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Take a look at April's FireEngieering magazine. I have an article on training simulations in the magazine. If you read it let me know what you think of it and what your ideas on the use of training simulations are.

Train to stay safe,
Chief M

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Hey Chief,
Just went through the taxpayer simulation today during drill time. We don't do these much so it was good training. We had a lot of discussion on the placement of the first line. We all pulled the 2 1/2" for the first line. Some said hit it hard and fast in the front and then determine where to go with the same line or smaller ones. Then others say choose the most valubale exposure, put the first line in there and the second line goes to the Pizzeria. What is your opinion?

Thanks and BE SAFE!!!!!!!!!
Jim
Jim,
This would depend on your department staffing and tactics, but I like your first choice. It is what I would do in New York City. I would pull a 2 1/2" line for the pizzeria and put the other lines in the adjoining stores. It would be important to check the cockloft as you moved into any of the stores. Just pop the dropped ceiling tile or poke a h*** in the sheetrock or plaster by the door and periodically as you move in. You would want to know if there was fire over your head as you moved in. If there was, you could use the line to remove the tiles and extinguish the fire as you moved in. The lines in the adjoining stores would be used to keep the fire from spreading out of the pizza parlor. Of course you would need to cut the roof over the pizza parlor if it was safe to do so. That would do a lot to stop the horizontal spread in the cockloft.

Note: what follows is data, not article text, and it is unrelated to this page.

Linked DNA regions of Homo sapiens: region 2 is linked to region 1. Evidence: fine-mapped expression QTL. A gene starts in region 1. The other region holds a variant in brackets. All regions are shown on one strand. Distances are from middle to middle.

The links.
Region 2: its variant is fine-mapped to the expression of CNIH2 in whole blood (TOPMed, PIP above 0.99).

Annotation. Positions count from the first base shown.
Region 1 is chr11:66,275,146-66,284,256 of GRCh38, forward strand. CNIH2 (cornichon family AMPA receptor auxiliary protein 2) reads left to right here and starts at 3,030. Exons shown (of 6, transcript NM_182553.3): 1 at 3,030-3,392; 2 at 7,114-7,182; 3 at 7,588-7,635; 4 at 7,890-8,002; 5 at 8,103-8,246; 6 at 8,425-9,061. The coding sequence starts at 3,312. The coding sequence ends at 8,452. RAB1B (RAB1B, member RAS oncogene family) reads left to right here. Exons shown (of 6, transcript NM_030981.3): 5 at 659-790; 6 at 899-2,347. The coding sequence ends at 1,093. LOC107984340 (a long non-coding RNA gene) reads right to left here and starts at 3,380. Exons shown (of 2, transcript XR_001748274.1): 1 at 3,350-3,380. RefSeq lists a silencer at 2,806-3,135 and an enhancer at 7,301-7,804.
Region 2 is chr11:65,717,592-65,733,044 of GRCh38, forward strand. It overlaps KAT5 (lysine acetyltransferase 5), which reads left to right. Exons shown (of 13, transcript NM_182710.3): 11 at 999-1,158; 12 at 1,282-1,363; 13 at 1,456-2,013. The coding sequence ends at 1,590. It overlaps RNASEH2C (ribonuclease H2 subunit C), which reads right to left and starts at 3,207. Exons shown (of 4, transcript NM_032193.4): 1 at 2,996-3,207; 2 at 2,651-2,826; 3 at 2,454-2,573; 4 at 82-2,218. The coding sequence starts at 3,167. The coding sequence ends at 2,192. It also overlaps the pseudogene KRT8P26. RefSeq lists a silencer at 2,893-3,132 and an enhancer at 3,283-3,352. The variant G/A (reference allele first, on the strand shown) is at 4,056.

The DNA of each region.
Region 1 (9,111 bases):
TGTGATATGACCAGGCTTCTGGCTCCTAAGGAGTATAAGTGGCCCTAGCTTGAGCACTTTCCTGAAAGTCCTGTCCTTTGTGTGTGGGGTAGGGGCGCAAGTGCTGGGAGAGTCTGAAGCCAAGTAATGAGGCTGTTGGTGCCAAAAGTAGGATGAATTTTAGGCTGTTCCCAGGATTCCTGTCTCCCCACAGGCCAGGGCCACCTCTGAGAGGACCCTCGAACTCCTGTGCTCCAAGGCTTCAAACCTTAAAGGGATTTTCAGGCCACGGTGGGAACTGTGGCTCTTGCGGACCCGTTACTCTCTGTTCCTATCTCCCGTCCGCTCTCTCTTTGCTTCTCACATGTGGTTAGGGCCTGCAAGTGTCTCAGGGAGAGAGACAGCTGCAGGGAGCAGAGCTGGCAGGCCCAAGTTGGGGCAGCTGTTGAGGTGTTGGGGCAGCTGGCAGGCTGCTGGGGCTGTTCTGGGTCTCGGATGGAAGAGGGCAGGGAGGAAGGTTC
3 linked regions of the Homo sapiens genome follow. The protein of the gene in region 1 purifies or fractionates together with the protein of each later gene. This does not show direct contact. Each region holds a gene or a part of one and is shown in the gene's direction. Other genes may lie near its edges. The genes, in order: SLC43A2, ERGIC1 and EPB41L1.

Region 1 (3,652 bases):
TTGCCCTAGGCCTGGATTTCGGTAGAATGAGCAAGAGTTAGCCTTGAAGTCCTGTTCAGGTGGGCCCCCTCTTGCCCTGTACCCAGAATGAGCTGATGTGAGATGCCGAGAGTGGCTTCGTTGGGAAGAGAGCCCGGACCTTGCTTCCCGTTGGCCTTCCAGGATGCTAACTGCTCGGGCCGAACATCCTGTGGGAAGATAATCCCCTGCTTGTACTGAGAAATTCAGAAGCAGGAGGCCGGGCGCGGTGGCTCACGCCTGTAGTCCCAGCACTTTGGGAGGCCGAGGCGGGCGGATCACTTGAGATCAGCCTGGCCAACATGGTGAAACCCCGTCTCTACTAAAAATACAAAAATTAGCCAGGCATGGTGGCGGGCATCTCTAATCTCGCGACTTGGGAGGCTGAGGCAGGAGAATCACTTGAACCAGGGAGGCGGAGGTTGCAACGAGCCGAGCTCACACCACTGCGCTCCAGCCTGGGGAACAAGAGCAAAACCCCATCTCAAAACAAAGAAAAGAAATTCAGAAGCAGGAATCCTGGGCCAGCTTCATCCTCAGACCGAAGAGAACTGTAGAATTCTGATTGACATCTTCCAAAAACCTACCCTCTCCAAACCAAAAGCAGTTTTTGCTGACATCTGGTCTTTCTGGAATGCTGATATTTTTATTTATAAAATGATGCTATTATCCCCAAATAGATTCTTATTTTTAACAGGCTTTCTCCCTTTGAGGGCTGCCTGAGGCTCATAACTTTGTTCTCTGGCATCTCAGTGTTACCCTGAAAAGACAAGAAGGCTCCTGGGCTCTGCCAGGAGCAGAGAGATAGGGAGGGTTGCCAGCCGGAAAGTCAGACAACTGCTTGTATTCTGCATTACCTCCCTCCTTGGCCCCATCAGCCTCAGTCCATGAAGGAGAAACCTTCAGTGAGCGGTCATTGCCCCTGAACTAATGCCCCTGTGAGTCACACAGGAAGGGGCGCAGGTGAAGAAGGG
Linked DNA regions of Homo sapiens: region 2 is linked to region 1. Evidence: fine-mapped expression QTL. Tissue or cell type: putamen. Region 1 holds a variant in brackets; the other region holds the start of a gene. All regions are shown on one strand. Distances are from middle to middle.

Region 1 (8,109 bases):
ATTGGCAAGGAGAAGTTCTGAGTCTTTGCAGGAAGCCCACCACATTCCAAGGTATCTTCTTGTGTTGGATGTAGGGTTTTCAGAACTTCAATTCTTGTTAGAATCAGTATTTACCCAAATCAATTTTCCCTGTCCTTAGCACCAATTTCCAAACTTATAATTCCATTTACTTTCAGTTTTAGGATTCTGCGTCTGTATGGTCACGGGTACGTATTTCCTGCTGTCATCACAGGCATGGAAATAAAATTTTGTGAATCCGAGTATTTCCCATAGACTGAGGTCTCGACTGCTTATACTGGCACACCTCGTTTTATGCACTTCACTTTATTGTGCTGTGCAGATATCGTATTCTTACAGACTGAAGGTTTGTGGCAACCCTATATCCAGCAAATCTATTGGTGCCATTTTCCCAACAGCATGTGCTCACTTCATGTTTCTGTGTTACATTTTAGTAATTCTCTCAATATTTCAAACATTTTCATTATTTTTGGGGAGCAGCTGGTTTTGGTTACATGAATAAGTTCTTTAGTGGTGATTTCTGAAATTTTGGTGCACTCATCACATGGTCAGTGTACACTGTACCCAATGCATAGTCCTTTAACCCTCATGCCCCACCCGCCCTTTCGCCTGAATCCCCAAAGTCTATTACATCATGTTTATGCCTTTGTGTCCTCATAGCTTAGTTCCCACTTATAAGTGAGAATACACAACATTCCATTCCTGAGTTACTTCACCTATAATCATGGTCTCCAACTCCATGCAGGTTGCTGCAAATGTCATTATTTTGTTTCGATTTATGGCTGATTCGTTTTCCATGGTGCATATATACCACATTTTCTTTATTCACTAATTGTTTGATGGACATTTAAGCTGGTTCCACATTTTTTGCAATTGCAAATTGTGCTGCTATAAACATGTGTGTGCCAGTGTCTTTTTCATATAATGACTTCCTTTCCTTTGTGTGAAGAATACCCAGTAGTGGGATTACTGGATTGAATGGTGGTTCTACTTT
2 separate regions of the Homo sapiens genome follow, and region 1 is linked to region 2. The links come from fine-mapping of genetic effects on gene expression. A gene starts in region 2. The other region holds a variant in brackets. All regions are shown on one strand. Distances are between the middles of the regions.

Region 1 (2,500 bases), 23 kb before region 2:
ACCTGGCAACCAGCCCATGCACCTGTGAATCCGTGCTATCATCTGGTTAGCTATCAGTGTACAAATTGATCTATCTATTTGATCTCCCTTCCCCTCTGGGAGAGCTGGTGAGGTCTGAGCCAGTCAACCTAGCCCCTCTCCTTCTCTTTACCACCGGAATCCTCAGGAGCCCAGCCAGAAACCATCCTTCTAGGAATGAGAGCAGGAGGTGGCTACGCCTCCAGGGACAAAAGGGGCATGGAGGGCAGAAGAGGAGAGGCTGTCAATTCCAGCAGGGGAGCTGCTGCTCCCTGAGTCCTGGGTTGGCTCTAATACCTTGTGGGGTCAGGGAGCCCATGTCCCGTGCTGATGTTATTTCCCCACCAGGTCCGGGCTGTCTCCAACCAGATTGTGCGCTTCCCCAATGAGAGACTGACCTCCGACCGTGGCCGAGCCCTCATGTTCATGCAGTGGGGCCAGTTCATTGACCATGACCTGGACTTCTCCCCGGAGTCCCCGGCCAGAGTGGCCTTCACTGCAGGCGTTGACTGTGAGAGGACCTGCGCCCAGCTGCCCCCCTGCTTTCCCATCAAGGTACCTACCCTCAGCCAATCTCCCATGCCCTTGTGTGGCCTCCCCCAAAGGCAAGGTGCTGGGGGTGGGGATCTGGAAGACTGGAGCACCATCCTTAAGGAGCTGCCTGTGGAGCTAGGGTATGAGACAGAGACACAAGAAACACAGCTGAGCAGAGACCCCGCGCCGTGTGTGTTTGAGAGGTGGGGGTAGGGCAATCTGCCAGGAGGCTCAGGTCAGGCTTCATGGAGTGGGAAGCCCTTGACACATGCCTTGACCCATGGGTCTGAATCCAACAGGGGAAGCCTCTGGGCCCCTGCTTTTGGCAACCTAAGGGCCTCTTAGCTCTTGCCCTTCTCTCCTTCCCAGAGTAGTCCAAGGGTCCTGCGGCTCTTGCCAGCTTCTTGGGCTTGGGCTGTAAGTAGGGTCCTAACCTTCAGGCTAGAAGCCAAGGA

I am glad to hear that you liked the simulation and are using it for training. Could you explain how you used it and who you trained?
Train to stay safe,
Frank
Thanks Chief,
My company utilized a computer and projector for an in house drill. I related the simulation to similar buildings in my district and as we went through each step we talked about how the conditions and tactics would be similar to what we have. I let each individual riding position (driver, irons, OV, etc.) tell of what they were faced with and what their size-up would be. We went over apparatus placement, the stretch, advance, forcibel entry, vent, search, the whole gammet. We are going to follow up with a visit to one of the buildings similar and look at the possible hazards that were brought out in the simulation. We couldn't do it the same day due to runs, but will get it in ASAP. Some of the guys had questions about the construction features of our buildings. Anyway, it worked great for us and this is the second one we have done as a company.

Thanks again and BE SAFE BROTHER!!!!!!!

Jim
It sounds like you are making good use of the simulations. We will try to keep creating ones that you will find usefull.

Train to stay safe,
Frank

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